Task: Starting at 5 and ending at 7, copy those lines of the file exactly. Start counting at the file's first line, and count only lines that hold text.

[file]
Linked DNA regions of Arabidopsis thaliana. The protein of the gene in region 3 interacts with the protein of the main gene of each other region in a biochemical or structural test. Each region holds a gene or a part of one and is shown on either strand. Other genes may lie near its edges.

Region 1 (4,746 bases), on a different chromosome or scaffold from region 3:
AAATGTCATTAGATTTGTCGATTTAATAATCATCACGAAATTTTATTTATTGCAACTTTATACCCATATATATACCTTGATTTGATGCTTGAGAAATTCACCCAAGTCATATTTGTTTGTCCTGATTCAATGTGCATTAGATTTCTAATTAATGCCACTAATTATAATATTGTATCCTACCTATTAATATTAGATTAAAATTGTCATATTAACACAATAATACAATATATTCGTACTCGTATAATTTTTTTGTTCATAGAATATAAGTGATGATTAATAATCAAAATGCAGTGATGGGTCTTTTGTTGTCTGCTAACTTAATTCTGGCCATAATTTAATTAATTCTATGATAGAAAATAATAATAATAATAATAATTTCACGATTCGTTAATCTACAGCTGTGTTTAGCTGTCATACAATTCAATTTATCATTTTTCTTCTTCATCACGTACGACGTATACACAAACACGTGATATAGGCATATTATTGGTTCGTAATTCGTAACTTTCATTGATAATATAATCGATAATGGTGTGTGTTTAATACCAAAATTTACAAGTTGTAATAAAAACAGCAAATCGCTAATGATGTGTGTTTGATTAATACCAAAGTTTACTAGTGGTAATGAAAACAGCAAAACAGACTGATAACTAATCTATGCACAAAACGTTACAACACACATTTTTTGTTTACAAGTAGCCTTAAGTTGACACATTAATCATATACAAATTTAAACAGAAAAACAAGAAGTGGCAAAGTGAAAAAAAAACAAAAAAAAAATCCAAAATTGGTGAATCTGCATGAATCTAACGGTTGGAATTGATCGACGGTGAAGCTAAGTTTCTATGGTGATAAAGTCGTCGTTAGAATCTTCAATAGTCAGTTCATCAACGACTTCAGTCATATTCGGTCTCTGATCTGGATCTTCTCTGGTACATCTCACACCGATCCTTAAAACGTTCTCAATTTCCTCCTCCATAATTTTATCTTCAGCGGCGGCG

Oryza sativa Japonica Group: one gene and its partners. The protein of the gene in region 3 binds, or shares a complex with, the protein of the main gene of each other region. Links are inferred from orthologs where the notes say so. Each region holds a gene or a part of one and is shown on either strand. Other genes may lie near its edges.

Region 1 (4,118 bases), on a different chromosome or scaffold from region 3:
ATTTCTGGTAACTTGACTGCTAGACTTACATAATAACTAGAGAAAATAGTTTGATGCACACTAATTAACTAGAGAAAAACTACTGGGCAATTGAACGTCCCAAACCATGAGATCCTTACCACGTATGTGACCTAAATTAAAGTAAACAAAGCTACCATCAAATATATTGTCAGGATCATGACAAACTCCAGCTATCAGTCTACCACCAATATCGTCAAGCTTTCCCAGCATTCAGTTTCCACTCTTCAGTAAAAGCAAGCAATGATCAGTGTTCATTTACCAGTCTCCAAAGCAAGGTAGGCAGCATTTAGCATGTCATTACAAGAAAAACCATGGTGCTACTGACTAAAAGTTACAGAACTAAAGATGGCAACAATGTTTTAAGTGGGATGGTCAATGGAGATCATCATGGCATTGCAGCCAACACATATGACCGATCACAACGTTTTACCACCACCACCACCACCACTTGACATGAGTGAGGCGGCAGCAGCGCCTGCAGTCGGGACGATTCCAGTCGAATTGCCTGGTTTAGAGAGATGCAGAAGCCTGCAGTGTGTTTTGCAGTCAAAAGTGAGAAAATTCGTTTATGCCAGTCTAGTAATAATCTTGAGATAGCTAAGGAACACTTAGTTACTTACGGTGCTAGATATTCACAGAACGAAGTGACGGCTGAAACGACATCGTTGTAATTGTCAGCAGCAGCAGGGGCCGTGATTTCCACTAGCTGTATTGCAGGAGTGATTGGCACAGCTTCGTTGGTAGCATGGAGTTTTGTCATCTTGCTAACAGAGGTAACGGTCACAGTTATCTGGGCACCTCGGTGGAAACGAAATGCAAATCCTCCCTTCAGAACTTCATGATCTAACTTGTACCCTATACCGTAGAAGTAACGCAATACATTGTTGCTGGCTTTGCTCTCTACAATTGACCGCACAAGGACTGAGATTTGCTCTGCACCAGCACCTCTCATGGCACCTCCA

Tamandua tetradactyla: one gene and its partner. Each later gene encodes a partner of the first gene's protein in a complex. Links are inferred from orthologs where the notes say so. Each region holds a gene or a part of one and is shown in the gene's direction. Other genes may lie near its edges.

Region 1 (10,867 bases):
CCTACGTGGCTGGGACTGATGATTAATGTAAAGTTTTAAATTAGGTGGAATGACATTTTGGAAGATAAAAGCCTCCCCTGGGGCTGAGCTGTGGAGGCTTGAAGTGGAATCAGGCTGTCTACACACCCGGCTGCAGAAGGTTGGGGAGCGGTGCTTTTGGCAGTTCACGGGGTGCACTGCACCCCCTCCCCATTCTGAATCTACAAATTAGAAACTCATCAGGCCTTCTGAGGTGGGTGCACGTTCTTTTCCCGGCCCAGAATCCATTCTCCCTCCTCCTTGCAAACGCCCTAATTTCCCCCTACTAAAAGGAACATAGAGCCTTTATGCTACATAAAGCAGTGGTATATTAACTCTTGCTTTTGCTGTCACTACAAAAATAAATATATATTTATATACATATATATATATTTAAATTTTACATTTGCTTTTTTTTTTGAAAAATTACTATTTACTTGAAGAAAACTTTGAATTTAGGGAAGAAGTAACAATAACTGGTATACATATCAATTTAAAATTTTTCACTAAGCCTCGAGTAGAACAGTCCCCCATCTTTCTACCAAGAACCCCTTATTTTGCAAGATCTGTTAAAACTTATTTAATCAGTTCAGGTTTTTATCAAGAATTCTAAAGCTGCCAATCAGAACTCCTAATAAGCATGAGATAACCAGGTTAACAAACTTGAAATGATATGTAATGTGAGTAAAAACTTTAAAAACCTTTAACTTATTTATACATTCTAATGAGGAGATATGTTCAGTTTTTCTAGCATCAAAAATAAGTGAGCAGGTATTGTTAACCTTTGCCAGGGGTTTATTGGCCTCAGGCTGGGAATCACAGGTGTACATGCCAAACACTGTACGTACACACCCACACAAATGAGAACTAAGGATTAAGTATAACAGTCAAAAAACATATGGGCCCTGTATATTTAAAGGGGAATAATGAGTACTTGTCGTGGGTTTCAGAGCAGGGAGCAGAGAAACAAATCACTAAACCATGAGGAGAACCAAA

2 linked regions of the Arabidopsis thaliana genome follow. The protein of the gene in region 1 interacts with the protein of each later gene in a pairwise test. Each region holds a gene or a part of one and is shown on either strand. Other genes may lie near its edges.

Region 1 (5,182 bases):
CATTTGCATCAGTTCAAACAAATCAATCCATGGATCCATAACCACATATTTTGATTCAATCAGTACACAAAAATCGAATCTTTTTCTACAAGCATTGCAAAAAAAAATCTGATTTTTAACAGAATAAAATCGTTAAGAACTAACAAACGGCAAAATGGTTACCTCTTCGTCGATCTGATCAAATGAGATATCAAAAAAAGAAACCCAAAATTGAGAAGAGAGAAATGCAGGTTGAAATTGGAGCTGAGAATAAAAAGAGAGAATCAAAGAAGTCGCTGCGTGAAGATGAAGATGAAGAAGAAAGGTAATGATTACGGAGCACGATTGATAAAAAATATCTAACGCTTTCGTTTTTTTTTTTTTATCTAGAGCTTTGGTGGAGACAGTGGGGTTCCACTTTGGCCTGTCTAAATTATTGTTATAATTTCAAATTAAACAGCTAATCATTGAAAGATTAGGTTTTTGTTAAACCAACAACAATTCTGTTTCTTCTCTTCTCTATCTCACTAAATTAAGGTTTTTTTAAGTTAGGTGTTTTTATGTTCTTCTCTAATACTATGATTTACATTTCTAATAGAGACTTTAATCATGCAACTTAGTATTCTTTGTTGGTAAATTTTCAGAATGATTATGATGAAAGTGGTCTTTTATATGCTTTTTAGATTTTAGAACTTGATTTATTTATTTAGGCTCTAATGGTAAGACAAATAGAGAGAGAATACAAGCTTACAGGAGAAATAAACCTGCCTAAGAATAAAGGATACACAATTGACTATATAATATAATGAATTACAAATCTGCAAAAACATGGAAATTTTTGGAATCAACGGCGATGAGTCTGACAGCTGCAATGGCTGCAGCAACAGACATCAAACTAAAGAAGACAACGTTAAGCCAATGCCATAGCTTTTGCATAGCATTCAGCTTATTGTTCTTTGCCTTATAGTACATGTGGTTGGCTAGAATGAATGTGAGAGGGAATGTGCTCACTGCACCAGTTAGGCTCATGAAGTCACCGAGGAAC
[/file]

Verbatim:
Region 1 (4,118 bases), on a different chromosome or scaffold from region 3:
ATTTCTGGTAACTTGACTGCTAGACTTACATAATAACTAGAGAAAATAGTTTGATGCACACTAATTAACTAGAGAAAAACTACTGGGCAATTGAACGTCCCAAACCATGAGATCCTTACCACGTATGTGACCTAAATTAAAGTAAACAAAGCTACCATCAAATATATTGTCAGGATCATGACAAACTCCAGCTATCAGTCTACCACCAATATCGTCAAGCTTTCCCAGCATTCAGTTTCCACTCTTCAGTAAAAGCAAGCAATGATCAGTGTTCATTTACCAGTCTCCAAAGCAAGGTAGGCAGCATTTAGCATGTCATTACAAGAAAAACCATGGTGCTACTGACTAAAAGTTACAGAACTAAAGATGGCAACAATGTTTTAAGTGGGATGGTCAATGGAGATCATCATGGCATTGCAGCCAACACATATGACCGATCACAACGTTTTACCACCACCACCACCACCACTTGACATGAGTGAGGCGGCAGCAGCGCCTGCAGTCGGGACGATTCCAGTCGAATTGCCTGGTTTAGAGAGATGCAGAAGCCTGCAGTGTGTTTTGCAGTCAAAAGTGAGAAAATTCGTTTATGCCAGTCTAGTAATAATCTTGAGATAGCTAAGGAACACTTAGTTACTTACGGTGCTAGATATTCACAGAACGAAGTGACGGCTGAAACGACATCGTTGTAATTGTCAGCAGCAGCAGGGGCCGTGATTTCCACTAGCTGTATTGCAGGAGTGATTGGCACAGCTTCGTTGGTAGCATGGAGTTTTGTCATCTTGCTAACAGAGGTAACGGTCACAGTTATCTGGGCACCTCGGTGGAAACGAAATGCAAATCCTCCCTTCAGAACTTCATGATCTAACTTGTACCCTATACCGTAGAAGTAACGCAATACATTGTTGCTGGCTTTGCTCTCTACAATTGACCGCACAAGGACTGAGATTTGCTCTGCACCAGCACCTCTCATGGCACCTCCA

Tamandua tetradactyla: one gene and its partner. Each later gene encodes a partner of the first gene's protein in a complex. Links are inferred from orthologs where the notes say so. Each region holds a gene or a part of one and is shown in the gene's direction. Other genes may lie near its edges.